I don’t know where to start with the challenge of creating a soundtrack to my life. I have loved and listened to so many different tracks and artists over the time and many of have developed a personal significance to me. I suppose there are always moments which stand out when you reflect back so I thought it would make sense, rather than picking out individual tracks, to marry the music to my memories over the decades. So here it is: my love, life and music.
This really was my introduction to popular music and it came in about 1978. I remember talking about music at school and singing songs from the charts such as Blondie’s ‘Hanging on the Telephone.’ with a ruler as a microphone. My parents weren’t big into pop music and so my ideas and influences were really the other kids with older siblings who were much cooler than me. I tried hard though and was soon able to join in the playground chat about my favourite songs, learning fast that to mention ‘The Corries‘ and the sort of music that was played at home was going to earn me laughs rather than affirmation.
It wasn’t really until the 80s that I really began to develop an idea of what I liked and WOW, What A Brilliant Decade It Was for music. If I had to choose just era, the 80s would be IT; there was so much brilliant music which not only holds memories, I just still love the sound of. Drawn in, I was soon tuning it to ‘Top Of The Pops’ each week, and listening to the charts countdown on the radio on a Sunday while I recorded the songs I liked on a BASF C120 that I had managed to acquire from somewhere.
There are so many tracks from this time that I still listen to but it was the New Wave that really drew me in. Soft Cell, Spandau Ballet and Culture Club started me off, moving on to music by The Cure, New Order and Depeche Mode. 1987 saw me playing keyboard in a band. We did covers and a couple of gigs where we did tracks such as U2’s ‘New Year’s Day‘ and ‘Sunday Bloody Sunday.’ Alas all good things must come to an end, and a clash over the girl caught between the singer and the bassist meant she had to go. “The band comes first”.
The decade began as a university student with pretty eclectic musical tastes from dance to indie to folk, and ended as a mum, still enjoying a range of music and dancing with my toddler in the living room to Oasis. There was a lot in between, in life as well as in music and I think it was one of my more turbulent decades on a personal level. The sorts of music I listened to shifted with my polar moods and I learnt a lot about myself and what I liked and possible more about what I didn’t.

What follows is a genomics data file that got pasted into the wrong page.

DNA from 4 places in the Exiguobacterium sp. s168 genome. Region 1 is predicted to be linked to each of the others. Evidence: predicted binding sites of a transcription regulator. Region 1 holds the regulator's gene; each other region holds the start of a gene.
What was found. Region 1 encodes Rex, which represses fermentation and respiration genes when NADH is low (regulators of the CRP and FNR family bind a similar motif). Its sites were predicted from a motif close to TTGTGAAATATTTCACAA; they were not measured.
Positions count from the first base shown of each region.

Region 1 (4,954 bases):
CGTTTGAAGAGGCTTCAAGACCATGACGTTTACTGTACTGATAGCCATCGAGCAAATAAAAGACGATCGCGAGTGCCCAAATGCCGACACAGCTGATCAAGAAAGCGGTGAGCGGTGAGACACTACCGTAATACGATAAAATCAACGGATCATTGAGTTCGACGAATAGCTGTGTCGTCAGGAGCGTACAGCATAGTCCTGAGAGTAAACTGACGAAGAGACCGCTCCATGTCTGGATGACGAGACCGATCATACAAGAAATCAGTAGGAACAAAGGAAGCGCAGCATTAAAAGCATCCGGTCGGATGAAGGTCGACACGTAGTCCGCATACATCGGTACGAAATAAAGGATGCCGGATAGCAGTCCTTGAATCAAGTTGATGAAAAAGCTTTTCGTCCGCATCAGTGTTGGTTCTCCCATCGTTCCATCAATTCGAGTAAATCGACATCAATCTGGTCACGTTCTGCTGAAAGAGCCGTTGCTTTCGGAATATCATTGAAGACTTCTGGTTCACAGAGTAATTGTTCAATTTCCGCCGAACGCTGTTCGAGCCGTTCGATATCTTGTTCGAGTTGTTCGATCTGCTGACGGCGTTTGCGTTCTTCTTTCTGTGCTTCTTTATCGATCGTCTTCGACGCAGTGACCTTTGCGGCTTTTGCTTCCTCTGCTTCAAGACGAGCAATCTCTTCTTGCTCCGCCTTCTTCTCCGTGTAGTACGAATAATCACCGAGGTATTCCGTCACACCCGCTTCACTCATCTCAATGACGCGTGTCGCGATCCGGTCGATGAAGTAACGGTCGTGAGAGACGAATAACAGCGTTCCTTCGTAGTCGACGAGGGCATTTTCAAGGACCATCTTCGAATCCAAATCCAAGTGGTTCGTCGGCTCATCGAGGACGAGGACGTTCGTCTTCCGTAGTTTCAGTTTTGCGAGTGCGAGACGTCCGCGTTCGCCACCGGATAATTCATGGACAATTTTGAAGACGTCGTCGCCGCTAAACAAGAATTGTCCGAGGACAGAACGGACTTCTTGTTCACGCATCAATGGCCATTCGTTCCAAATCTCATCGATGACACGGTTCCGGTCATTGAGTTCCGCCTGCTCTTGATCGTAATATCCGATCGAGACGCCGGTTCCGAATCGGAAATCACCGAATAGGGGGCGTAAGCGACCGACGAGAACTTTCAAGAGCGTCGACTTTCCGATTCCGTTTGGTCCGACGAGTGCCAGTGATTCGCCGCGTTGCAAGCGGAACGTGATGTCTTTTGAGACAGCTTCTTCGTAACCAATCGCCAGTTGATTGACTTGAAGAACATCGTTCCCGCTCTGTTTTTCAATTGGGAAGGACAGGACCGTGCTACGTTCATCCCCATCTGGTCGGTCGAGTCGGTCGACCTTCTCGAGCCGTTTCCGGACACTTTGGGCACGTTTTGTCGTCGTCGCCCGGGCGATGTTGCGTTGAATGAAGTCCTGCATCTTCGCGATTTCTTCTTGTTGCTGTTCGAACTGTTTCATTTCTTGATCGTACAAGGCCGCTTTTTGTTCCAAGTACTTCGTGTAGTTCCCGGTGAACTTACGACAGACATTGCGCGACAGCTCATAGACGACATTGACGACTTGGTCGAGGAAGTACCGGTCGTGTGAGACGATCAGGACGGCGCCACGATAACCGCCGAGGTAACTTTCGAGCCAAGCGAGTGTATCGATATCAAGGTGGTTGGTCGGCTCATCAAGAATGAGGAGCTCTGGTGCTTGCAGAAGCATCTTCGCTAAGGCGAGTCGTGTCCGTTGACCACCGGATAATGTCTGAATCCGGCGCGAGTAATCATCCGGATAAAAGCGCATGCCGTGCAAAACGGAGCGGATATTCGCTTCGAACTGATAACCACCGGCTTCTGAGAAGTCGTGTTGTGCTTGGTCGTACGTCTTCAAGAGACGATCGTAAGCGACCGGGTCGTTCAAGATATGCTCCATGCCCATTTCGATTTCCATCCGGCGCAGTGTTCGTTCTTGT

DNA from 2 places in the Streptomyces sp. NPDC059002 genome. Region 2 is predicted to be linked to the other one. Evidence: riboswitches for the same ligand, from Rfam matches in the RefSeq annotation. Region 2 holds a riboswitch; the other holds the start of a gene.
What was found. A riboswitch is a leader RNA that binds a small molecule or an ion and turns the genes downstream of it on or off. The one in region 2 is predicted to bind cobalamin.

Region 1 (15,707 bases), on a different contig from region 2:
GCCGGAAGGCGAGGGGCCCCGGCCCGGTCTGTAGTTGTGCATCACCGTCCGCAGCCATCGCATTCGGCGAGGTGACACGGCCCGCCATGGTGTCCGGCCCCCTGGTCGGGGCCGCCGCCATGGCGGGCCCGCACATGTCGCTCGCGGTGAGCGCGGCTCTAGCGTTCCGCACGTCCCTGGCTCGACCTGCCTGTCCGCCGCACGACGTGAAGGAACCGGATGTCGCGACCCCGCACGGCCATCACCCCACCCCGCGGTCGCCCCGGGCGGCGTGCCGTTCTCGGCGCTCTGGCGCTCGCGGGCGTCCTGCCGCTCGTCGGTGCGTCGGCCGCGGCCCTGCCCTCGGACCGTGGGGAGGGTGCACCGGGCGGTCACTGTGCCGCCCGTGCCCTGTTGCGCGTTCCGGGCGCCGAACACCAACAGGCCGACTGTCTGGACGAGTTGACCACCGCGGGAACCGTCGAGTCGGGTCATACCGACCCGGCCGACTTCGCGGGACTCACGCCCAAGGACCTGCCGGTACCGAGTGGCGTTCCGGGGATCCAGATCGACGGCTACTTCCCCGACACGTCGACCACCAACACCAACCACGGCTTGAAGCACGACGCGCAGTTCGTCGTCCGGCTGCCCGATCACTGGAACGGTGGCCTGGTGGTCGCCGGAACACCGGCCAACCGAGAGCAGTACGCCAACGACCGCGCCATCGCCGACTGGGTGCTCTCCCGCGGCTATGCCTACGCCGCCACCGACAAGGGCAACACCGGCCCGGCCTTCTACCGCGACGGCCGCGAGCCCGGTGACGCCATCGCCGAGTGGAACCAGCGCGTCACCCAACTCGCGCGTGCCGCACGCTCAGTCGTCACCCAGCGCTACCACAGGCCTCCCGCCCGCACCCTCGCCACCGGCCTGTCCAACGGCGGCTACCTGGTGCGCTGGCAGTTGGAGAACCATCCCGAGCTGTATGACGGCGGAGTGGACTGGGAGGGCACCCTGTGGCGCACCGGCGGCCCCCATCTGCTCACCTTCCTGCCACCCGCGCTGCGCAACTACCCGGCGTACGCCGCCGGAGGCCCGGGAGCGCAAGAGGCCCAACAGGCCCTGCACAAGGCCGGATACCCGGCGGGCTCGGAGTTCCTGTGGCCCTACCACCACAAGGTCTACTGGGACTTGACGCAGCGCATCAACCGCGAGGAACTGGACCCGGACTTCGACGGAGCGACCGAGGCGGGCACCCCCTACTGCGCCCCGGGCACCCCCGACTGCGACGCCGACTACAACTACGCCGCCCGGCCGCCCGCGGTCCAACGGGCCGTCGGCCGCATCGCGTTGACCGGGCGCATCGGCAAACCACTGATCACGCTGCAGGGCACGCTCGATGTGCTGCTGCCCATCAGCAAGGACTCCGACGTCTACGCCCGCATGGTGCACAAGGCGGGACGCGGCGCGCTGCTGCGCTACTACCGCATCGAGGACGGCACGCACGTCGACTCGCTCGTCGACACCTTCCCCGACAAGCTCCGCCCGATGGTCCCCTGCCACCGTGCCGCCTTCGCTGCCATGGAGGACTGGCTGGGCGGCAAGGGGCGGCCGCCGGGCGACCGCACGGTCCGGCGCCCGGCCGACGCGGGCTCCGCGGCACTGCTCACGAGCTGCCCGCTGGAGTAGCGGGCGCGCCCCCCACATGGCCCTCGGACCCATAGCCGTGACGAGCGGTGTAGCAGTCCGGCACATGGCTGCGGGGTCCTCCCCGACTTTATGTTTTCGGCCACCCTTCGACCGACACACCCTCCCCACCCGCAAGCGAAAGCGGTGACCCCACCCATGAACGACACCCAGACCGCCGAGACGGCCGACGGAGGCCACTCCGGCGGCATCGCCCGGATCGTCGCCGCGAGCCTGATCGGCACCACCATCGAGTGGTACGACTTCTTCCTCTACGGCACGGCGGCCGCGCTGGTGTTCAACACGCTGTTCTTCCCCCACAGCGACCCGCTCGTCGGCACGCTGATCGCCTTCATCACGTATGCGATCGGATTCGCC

The club scene kicked off for me during this time, the dance scene coming and going as I completed my professional qualifications and became an adult. I discovered that living with someone meant that music became a compromise; we found a middle ground and my record and cassette collection became our CD collection. Again there were so many great songs to choose from it is hard to pick just one from The Stone Roses, The Happy Mondays and Blur who were pretty much with me throughout.
These years were the most contradictory with The Best Memories Ever watching my kids grow, set against a backdrop of domestic trauma. My energy went into providing stability for my children, and while music was there, the soundtrack of my life was complied from songs of hope, songs of escape and songs which I used to hide what I was dealing with with a nice beat and lyrics I could sing along to. Circumstances meant that we were very much homebased, so the pubs and clubs of the previous decade gave way to dinner parties and dancing in the kitchen to the sounds of The Feeling, The Fratellis and The Ting Tings.
By this time the CD collection gathered dust each week and moved to mp3. This meant it was easier to shuffle a mix than ever before and so I could have playlists for running and play lists for sunbathing and playlists for parties with friends. In the end I had a playlist for HL as we met and fell in love to the sound of ‘Whistle for the Choir‘. I can honestly say that ‘my heart was broken in pieces’ and ‘my head was a mess‘, but by the end of the decade things looked like I might actually have a future again.
These have been the greatest years and I have been able to be happy again. I think when you are dealing with something difficult you can stop noticing how you feel and although some really good things happened, I had lost a lot of my vitality and was actually just existing rather than living. This all changed. We had our ups and downs as we worked together to set up home and blend our families but we had each other and that meant everything. Snow Patrol‘s ‘Chasing Cars’ is one of the songs that stands out, with the songs of Sia and The Eels echoing elements of what we feel about our relationship.
Of course I have to mention music to play to. These are often instrumental tracks from bands such as Pink Floyd but if I had to choose one memorable track, with an equally memorable event to go along side of it, then it would have to be a serious spanking to The Doors which built to a sort of climax for the duration of ‘Break on Through (To the Other Side)’. I can certainly say that the title is most appropriate and that is exactly what happened on that occasion.
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